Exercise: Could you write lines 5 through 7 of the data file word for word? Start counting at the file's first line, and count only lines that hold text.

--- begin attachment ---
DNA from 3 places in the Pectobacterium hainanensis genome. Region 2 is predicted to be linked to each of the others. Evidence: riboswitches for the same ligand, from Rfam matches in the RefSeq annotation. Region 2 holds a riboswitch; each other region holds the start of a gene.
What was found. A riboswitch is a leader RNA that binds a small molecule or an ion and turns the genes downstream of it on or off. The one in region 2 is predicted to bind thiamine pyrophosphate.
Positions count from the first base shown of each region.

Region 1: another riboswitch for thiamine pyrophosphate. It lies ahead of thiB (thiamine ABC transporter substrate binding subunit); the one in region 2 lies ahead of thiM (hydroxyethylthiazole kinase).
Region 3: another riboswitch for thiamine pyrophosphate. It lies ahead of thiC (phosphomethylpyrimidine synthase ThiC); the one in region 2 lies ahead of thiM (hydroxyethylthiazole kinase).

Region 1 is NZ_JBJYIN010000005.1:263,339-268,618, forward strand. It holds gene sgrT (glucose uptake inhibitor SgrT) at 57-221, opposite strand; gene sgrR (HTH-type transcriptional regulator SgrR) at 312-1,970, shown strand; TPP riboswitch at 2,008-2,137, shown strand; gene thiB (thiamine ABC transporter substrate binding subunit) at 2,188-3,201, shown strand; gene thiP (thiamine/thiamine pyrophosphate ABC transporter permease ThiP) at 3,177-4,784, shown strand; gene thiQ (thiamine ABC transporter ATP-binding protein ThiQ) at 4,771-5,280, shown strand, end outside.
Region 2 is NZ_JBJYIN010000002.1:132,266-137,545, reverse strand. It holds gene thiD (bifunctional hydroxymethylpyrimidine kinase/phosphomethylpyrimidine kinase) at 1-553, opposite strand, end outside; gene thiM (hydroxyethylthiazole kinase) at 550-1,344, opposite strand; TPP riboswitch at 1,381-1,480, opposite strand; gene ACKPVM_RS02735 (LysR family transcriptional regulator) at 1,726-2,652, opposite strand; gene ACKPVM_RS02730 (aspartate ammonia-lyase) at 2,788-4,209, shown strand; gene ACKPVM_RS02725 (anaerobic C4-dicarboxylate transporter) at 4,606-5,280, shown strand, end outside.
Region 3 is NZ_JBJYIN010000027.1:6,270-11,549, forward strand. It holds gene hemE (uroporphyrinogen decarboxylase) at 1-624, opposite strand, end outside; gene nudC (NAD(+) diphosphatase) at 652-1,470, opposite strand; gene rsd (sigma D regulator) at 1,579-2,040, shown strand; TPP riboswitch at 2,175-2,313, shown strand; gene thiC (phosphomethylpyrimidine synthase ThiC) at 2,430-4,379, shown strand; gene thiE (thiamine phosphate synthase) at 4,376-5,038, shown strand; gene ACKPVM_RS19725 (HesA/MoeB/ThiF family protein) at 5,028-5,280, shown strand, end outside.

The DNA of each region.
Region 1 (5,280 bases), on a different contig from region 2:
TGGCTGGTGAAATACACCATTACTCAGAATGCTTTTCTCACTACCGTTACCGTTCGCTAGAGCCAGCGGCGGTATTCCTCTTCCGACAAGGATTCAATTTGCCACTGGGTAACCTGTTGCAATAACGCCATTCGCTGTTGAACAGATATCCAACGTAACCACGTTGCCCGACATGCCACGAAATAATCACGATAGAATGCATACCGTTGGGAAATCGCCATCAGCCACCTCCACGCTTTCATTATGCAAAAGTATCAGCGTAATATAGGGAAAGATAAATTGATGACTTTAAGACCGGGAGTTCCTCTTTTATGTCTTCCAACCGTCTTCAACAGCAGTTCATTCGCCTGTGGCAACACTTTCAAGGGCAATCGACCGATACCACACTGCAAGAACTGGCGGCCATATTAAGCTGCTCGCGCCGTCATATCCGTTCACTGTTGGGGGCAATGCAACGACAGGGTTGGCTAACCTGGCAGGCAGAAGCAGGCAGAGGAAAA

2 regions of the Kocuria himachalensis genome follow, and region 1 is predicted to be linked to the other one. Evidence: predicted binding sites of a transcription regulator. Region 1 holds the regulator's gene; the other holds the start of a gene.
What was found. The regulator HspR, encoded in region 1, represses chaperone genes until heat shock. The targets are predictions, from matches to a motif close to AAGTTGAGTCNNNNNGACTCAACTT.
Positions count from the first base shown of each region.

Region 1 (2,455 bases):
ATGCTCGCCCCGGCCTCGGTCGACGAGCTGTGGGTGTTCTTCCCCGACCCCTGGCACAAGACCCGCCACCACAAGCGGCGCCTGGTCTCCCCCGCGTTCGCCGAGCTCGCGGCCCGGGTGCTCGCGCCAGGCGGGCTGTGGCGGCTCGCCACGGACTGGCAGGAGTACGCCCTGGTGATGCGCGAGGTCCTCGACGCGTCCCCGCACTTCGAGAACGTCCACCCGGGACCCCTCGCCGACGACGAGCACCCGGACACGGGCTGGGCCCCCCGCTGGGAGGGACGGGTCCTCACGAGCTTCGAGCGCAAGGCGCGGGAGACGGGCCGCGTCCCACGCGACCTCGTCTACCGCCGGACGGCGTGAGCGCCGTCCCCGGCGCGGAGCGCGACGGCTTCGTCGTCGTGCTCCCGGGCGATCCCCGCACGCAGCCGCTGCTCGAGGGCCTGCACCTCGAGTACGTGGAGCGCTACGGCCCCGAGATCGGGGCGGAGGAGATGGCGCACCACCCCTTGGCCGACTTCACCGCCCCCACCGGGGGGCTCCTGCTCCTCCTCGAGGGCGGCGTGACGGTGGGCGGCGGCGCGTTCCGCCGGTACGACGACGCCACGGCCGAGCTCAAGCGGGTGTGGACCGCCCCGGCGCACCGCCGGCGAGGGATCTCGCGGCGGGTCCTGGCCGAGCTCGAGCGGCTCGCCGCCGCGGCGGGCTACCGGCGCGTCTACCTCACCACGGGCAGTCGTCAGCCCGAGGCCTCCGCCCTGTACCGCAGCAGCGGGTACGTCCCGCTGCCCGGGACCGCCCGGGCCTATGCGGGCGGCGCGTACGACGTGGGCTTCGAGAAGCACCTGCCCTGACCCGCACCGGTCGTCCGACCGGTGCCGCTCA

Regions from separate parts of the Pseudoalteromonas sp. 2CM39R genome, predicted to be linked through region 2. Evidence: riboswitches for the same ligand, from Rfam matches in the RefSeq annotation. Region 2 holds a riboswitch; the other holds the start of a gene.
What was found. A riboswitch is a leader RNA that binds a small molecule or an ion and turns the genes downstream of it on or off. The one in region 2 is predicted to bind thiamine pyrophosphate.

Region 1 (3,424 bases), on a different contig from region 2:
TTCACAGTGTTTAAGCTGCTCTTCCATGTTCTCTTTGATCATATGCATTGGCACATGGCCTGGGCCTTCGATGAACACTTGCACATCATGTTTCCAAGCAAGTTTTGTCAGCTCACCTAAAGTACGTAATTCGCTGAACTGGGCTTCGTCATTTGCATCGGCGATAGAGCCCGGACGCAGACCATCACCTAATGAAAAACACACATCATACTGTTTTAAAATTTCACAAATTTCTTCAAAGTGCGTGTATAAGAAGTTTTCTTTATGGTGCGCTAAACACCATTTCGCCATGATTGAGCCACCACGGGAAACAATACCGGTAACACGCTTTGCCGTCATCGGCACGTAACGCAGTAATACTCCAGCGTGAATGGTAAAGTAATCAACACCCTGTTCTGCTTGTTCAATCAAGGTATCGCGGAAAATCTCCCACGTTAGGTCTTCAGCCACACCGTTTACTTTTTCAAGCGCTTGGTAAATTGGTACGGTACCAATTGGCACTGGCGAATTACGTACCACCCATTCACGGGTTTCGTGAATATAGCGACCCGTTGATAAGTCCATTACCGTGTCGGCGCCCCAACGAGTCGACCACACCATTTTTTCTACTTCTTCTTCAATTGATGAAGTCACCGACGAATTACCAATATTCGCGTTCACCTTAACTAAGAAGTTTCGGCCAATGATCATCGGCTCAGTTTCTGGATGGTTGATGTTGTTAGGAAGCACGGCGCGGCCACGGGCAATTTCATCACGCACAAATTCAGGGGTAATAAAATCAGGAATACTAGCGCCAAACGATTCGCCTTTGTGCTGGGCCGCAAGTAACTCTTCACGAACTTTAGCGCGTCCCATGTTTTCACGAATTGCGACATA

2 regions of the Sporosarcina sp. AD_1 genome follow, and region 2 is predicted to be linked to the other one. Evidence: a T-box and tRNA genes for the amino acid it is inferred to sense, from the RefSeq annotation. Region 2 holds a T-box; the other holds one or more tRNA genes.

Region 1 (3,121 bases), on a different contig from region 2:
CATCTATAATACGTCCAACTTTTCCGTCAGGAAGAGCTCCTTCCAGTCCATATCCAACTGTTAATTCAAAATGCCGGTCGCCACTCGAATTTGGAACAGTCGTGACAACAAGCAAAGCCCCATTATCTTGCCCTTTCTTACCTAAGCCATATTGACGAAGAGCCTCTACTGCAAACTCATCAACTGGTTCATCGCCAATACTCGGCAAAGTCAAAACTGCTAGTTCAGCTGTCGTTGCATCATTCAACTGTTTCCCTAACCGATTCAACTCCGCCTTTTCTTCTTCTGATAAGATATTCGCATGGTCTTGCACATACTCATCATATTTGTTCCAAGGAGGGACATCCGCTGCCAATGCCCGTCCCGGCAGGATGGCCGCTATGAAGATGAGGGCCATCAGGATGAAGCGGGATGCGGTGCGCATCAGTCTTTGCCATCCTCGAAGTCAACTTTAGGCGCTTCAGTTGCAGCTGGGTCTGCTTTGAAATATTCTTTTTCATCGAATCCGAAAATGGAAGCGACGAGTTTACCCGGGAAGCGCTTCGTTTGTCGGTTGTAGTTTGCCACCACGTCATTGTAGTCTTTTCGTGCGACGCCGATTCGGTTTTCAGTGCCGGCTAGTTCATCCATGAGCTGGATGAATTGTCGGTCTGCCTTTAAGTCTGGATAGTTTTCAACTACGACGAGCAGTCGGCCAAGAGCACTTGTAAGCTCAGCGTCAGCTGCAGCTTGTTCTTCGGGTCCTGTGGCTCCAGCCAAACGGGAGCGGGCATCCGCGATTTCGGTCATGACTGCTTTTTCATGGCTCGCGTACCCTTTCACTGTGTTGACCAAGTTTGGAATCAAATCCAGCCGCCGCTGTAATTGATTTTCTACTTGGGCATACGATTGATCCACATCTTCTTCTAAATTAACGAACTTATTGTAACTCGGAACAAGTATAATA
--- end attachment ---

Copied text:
Region 3: another riboswitch for thiamine pyrophosphate. It lies ahead of thiC (phosphomethylpyrimidine synthase ThiC); the one in region 2 lies ahead of thiM (hydroxyethylthiazole kinase).

Region 1 is NZ_JBJYIN010000005.1:263,339-268,618, forward strand. It holds gene sgrT (glucose uptake inhibitor SgrT) at 57-221, opposite strand; gene sgrR (HTH-type transcriptional regulator SgrR) at 312-1,970, shown strand; TPP riboswitch at 2,008-2,137, shown strand; gene thiB (thiamine ABC transporter substrate binding subunit) at 2,188-3,201, shown strand; gene thiP (thiamine/thiamine pyrophosphate ABC transporter permease ThiP) at 3,177-4,784, shown strand; gene thiQ (thiamine ABC transporter ATP-binding protein ThiQ) at 4,771-5,280, shown strand, end outside.
Region 2 is NZ_JBJYIN010000002.1:132,266-137,545, reverse strand. It holds gene thiD (bifunctional hydroxymethylpyrimidine kinase/phosphomethylpyrimidine kinase) at 1-553, opposite strand, end outside; gene thiM (hydroxyethylthiazole kinase) at 550-1,344, opposite strand; TPP riboswitch at 1,381-1,480, opposite strand; gene ACKPVM_RS02735 (LysR family transcriptional regulator) at 1,726-2,652, opposite strand; gene ACKPVM_RS02730 (aspartate ammonia-lyase) at 2,788-4,209, shown strand; gene ACKPVM_RS02725 (anaerobic C4-dicarboxylate transporter) at 4,606-5,280, shown strand, end outside.